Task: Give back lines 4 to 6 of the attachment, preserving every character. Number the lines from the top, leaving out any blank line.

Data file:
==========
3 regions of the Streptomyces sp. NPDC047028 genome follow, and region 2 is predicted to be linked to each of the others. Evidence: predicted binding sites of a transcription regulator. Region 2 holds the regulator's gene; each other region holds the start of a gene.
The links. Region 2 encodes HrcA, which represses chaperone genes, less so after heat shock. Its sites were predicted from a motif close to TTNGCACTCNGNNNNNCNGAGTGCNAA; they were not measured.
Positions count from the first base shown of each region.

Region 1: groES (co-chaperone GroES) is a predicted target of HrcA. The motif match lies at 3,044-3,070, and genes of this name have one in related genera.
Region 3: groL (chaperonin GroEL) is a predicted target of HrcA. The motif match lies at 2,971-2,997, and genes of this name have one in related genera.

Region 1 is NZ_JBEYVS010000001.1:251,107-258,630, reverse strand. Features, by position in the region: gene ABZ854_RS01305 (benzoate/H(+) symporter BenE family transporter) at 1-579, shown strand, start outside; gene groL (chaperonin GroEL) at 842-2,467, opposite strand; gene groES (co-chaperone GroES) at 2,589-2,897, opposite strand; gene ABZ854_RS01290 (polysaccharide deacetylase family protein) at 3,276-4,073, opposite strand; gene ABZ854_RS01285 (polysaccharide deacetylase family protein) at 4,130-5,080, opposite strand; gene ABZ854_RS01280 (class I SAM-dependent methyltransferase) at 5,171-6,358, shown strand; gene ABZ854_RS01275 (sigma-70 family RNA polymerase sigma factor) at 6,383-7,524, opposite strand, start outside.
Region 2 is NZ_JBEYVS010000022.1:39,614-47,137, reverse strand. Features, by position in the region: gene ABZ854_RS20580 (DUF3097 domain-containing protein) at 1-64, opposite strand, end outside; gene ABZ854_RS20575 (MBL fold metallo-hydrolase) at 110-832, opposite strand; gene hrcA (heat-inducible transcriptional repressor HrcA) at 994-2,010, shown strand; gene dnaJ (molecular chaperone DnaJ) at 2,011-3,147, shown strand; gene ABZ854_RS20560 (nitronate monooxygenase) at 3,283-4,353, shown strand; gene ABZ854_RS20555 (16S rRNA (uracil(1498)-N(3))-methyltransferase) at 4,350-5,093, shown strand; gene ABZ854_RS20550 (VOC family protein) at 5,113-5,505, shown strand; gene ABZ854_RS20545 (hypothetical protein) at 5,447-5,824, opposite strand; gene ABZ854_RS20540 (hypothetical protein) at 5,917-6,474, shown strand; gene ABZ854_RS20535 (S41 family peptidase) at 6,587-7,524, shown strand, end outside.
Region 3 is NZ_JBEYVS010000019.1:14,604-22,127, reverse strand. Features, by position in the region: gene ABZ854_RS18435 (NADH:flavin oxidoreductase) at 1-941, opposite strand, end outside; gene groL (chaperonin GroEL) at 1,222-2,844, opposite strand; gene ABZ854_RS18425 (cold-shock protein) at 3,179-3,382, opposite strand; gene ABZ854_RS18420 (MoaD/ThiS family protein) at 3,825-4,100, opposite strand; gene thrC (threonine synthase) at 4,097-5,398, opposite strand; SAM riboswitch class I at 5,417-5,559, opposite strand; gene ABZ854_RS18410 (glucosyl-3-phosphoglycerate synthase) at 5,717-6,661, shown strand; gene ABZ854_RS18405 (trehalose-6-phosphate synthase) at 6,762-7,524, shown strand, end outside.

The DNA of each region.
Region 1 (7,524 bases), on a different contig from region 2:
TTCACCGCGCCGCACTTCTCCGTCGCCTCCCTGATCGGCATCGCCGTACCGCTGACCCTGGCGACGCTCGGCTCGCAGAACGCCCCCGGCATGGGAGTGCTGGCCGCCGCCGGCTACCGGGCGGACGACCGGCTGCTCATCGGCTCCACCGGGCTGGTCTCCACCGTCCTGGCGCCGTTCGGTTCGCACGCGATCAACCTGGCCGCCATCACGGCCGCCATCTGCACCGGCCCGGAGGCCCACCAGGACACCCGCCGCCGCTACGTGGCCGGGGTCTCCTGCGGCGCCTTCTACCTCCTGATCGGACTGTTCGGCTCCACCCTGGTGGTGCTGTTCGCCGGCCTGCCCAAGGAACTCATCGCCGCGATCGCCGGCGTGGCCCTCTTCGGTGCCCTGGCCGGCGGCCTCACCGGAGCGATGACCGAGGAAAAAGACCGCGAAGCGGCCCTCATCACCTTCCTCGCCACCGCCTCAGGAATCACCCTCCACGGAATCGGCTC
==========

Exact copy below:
Region 1: groES (co-chaperone GroES) is a predicted target of HrcA. The motif match lies at 3,044-3,070, and genes of this name have one in related genera.
Region 3: groL (chaperonin GroEL) is a predicted target of HrcA. The motif match lies at 2,971-2,997, and genes of this name have one in related genera.

Region 1 is NZ_JBEYVS010000001.1:251,107-258,630, reverse strand. Features, by position in the region: gene ABZ854_RS01305 (benzoate/H(+) symporter BenE family transporter) at 1-579, shown strand, start outside; gene groL (chaperonin GroEL) at 842-2,467, opposite strand; gene groES (co-chaperone GroES) at 2,589-2,897, opposite strand; gene ABZ854_RS01290 (polysaccharide deacetylase family protein) at 3,276-4,073, opposite strand; gene ABZ854_RS01285 (polysaccharide deacetylase family protein) at 4,130-5,080, opposite strand; gene ABZ854_RS01280 (class I SAM-dependent methyltransferase) at 5,171-6,358, shown strand; gene ABZ854_RS01275 (sigma-70 family RNA polymerase sigma factor) at 6,383-7,524, opposite strand, start outside.